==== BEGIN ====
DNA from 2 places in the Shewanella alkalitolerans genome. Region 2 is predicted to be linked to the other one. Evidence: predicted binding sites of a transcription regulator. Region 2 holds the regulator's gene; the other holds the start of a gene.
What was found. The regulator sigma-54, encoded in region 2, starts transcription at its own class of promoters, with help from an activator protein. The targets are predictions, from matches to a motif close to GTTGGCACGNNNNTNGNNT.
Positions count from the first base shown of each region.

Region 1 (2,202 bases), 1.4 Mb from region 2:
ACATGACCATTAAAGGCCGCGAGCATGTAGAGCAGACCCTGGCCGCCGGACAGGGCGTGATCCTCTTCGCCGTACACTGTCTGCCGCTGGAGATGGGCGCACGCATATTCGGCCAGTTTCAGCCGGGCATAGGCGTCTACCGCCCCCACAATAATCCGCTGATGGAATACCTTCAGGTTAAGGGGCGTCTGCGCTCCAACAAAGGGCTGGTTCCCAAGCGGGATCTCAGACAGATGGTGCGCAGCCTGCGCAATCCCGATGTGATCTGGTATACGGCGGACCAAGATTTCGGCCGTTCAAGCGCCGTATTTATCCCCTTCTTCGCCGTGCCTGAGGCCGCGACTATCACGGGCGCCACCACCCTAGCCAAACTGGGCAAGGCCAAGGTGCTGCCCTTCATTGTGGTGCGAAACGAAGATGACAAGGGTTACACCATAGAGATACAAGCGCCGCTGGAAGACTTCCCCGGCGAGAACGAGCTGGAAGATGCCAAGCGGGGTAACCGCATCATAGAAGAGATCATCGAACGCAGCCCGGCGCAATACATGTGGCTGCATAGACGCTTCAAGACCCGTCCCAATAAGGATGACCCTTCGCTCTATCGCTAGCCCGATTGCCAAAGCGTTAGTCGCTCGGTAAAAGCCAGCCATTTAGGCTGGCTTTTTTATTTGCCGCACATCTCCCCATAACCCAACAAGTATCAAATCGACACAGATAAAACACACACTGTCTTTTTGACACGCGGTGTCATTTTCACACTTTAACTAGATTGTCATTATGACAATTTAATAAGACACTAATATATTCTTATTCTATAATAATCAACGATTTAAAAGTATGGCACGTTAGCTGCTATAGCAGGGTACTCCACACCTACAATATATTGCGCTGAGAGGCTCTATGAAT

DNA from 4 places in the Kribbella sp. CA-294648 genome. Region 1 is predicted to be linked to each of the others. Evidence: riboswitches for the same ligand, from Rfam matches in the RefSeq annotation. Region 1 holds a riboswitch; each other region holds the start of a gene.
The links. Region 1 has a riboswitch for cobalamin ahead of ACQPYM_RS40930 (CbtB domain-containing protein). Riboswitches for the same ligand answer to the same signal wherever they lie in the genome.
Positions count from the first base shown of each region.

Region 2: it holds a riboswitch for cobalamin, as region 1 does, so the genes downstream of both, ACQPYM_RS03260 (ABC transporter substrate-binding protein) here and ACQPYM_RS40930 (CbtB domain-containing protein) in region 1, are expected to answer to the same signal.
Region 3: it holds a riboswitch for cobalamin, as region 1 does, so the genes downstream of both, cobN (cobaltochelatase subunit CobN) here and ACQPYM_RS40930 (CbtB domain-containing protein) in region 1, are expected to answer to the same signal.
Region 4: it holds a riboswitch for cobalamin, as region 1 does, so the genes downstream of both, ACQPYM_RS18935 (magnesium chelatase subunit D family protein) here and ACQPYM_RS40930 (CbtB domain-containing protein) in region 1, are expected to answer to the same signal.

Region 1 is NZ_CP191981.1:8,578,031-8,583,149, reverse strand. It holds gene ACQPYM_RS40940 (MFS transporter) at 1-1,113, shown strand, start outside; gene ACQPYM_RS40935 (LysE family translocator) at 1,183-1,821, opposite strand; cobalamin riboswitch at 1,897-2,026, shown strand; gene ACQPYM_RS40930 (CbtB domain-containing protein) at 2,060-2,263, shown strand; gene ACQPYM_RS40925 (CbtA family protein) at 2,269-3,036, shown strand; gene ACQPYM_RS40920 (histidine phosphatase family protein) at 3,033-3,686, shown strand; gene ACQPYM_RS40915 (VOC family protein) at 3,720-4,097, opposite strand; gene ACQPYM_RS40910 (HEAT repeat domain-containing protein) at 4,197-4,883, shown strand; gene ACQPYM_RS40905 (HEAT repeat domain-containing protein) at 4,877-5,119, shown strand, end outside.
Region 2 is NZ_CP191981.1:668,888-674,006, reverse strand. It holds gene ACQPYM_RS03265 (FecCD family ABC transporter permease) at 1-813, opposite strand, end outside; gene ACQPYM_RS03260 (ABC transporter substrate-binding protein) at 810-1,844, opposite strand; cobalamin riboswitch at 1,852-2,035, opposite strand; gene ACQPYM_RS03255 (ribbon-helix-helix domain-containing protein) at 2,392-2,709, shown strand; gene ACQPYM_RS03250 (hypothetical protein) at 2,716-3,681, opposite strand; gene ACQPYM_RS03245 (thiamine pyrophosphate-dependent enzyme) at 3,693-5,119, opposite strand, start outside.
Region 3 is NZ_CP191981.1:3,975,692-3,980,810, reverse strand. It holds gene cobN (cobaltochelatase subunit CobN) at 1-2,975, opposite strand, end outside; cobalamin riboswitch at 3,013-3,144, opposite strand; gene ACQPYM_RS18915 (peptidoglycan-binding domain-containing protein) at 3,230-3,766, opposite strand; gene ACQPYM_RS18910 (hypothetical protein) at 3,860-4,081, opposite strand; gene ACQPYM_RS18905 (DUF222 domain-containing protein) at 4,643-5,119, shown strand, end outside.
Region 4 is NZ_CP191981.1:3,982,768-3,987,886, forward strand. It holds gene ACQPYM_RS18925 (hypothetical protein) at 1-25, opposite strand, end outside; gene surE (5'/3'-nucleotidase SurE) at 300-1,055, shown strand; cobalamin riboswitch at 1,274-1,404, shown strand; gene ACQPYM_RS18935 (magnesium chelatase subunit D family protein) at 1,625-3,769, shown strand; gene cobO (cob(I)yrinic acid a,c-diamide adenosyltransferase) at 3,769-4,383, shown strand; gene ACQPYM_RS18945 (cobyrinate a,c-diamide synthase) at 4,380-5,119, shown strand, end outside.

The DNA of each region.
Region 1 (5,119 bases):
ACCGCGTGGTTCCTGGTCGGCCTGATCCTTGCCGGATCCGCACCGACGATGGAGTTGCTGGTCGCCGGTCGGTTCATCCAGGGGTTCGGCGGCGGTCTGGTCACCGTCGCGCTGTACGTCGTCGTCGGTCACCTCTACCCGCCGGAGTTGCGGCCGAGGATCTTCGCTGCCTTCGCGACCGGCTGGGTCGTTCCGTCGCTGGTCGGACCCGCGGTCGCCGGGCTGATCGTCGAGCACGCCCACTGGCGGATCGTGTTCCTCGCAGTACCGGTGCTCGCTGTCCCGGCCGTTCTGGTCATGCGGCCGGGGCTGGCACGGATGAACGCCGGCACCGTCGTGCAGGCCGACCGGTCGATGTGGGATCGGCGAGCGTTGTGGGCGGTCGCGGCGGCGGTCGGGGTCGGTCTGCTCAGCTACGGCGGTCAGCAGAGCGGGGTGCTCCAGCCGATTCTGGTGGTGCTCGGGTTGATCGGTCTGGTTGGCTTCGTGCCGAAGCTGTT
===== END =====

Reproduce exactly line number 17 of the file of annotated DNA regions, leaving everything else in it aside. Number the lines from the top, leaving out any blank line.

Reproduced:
Region 1 (5,119 bases):